Audrey Mazur-Palandre, Ph.D., is head of inreach and outreach of the Laboratoire d'Excellence ASLAN. This ten-year transdisciplinary project, extended for five more years, focuses on advanced studies on language complexity. Audrey's role as interdisciplinary executive scientist (IES) has resulted in a progressive change in culture in how ASLAN gives societal value to its research, and she recently took the lead on a widely distributed white paper that serves as a model on these issues for other disciplines in the human and social sciences.  She holds a Ph.D. in psycholinguistics from the University of Lyon, and she is co-leader of the research team CogCinel (cognition, collaboration, and on-line interactions) in the language sciences lab ICAR (interactions, corpora, learning, and representations). Her research focuses on written and spoken language development of children, adolescents, and young adults with or without language impairment. These research projects are built within a transdisciplinary perspective focusing on the diversity of stakeholders interested in a particular societal question. For example, her research has allowed her to lead development of a MOOC on dyslexia at the university level that was designed to help professors gain a better understanding of students with dyslexia and to help students develop strategies during their higher education courses. She recently co-edited a book about multimodality of language within a cross-disciplinary perspective: Multimodalité du langage dans les interactions et l'acquisition. Her transdisciplinary and domain-related expertise is widely solicited, notably for the European Erasmus+ project [email protected]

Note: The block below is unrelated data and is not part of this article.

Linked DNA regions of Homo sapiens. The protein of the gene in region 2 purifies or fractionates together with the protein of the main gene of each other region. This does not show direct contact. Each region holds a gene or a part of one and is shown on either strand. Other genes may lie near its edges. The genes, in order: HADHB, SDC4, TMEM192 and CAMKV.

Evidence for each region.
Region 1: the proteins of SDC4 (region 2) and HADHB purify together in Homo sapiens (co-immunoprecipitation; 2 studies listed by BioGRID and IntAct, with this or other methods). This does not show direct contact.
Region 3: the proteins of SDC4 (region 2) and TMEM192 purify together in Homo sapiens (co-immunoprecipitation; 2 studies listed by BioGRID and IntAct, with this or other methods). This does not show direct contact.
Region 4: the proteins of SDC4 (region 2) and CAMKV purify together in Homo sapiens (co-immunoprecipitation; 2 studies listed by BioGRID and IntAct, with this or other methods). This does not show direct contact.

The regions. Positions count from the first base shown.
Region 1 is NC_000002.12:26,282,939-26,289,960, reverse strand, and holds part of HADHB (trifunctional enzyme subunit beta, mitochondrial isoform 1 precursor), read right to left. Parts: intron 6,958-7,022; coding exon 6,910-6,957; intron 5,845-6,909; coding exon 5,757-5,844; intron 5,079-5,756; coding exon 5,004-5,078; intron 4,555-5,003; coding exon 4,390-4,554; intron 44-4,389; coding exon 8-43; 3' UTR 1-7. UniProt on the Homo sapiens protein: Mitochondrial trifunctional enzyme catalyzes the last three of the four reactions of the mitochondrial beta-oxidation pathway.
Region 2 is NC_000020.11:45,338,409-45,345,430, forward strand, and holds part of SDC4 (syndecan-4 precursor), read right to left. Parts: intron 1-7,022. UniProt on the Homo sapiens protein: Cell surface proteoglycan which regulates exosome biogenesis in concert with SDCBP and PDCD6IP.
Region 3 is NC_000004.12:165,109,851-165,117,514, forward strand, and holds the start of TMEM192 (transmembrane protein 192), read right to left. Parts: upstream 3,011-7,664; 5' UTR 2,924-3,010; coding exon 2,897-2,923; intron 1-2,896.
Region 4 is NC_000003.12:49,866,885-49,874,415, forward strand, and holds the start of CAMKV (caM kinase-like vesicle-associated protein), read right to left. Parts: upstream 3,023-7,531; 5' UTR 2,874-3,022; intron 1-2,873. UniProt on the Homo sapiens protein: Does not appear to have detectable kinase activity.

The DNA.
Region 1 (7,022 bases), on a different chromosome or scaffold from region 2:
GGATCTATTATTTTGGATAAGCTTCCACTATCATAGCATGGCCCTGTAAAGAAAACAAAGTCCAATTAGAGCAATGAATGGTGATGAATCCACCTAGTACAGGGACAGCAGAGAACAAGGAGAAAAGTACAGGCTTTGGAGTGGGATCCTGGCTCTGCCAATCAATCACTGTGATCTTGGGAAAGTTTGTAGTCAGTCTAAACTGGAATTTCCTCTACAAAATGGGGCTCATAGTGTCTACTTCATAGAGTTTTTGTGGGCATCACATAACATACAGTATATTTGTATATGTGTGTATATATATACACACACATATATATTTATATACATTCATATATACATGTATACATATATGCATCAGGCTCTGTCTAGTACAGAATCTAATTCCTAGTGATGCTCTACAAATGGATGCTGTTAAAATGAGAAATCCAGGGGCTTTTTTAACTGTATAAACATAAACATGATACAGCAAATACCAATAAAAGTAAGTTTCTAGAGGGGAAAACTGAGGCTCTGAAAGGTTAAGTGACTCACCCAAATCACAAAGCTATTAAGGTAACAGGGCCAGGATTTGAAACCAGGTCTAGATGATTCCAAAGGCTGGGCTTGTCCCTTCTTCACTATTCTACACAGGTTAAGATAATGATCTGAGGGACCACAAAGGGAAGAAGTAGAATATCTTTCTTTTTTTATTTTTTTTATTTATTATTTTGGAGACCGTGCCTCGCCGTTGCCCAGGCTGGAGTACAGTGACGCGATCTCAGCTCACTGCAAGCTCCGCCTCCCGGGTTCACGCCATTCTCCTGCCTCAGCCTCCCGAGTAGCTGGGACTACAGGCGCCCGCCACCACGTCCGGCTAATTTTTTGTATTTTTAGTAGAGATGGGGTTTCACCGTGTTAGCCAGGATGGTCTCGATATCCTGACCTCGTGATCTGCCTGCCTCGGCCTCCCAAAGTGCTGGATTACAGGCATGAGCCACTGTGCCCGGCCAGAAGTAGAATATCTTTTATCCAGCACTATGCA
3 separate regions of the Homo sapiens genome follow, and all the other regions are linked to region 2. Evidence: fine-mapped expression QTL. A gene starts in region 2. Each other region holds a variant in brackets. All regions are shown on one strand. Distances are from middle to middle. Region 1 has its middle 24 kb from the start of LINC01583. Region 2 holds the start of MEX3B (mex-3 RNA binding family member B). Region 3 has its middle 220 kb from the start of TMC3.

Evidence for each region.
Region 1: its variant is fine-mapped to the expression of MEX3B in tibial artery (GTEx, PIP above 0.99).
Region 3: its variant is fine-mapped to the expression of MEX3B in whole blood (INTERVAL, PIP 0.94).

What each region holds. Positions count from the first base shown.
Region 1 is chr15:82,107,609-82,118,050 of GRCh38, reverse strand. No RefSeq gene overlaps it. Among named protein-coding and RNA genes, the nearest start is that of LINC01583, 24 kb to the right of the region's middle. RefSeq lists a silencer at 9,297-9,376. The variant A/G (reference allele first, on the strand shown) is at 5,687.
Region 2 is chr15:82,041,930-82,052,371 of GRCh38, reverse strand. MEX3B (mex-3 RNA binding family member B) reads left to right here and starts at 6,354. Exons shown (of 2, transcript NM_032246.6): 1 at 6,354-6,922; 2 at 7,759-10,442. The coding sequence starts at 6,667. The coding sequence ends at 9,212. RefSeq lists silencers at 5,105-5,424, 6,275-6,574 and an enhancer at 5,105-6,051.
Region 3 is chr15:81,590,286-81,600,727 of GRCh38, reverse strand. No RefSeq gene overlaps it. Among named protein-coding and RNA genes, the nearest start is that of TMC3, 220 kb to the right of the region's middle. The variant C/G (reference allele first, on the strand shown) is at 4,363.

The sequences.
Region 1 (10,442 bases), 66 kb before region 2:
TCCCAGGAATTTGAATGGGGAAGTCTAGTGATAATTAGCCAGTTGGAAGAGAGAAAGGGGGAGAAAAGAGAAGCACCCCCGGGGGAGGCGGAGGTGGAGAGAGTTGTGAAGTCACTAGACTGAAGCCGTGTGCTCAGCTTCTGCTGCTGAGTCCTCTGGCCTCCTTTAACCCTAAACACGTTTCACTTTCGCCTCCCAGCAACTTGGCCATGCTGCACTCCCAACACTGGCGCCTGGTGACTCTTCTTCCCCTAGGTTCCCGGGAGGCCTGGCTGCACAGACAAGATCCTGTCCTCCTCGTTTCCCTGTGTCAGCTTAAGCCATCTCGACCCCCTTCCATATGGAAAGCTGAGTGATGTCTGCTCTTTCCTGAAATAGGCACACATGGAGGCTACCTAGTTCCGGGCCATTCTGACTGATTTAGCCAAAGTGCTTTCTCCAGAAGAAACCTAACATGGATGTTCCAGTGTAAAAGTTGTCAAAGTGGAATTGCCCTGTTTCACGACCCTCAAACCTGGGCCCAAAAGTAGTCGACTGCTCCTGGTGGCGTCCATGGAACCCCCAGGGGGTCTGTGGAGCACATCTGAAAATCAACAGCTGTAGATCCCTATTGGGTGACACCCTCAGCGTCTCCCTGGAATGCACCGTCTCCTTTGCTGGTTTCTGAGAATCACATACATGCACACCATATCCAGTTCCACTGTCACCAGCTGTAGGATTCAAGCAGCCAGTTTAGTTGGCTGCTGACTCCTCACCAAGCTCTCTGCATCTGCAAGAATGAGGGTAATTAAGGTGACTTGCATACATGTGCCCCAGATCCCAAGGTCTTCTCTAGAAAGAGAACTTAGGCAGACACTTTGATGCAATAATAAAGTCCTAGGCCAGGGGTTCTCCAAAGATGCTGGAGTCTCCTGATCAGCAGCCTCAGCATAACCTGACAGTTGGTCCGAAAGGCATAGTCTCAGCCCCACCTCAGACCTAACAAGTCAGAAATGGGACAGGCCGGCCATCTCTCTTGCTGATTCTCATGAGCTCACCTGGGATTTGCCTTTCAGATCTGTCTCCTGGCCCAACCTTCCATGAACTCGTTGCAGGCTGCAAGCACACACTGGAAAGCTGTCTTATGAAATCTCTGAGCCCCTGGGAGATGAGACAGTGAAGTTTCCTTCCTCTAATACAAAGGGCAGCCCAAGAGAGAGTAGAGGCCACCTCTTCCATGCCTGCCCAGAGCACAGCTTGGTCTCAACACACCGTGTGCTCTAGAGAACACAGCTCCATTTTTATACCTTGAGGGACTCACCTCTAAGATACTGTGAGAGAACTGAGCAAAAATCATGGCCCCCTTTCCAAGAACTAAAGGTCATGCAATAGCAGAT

Christine Ogilvie Hendren, Ph.D., is an Assistant Research Professor in the Department of Civil and Environmental Engineering at Duke University, and Executive Director of the Center for the Environmental Implications of NanoTechnology (CEINT), a multi-institute, interdisciplinary research center whose mission is to elucidate what governs nanomaterial behavior and impacts and translate this understanding into directional guidance for managing potential risks. She serves as faculty co-lead for the Team Science Core of Duke's Clinical and Translational Science Institute, through which she and her team offer consulting, courses, and workshop design and facilitation to support successful team research. Her research focuses on methods, models, and human processes to assess and manage environmental and health risks - particularly emerging and complex risks characterized by pervasive uncertainty. She founded the Intereach (Interdisciplinary Integration Research Careers Hub) community of practice in 2015 for the people who professionally shepherd and synthesize knowledge across boundaries to elevate the collective realized potential of research teams.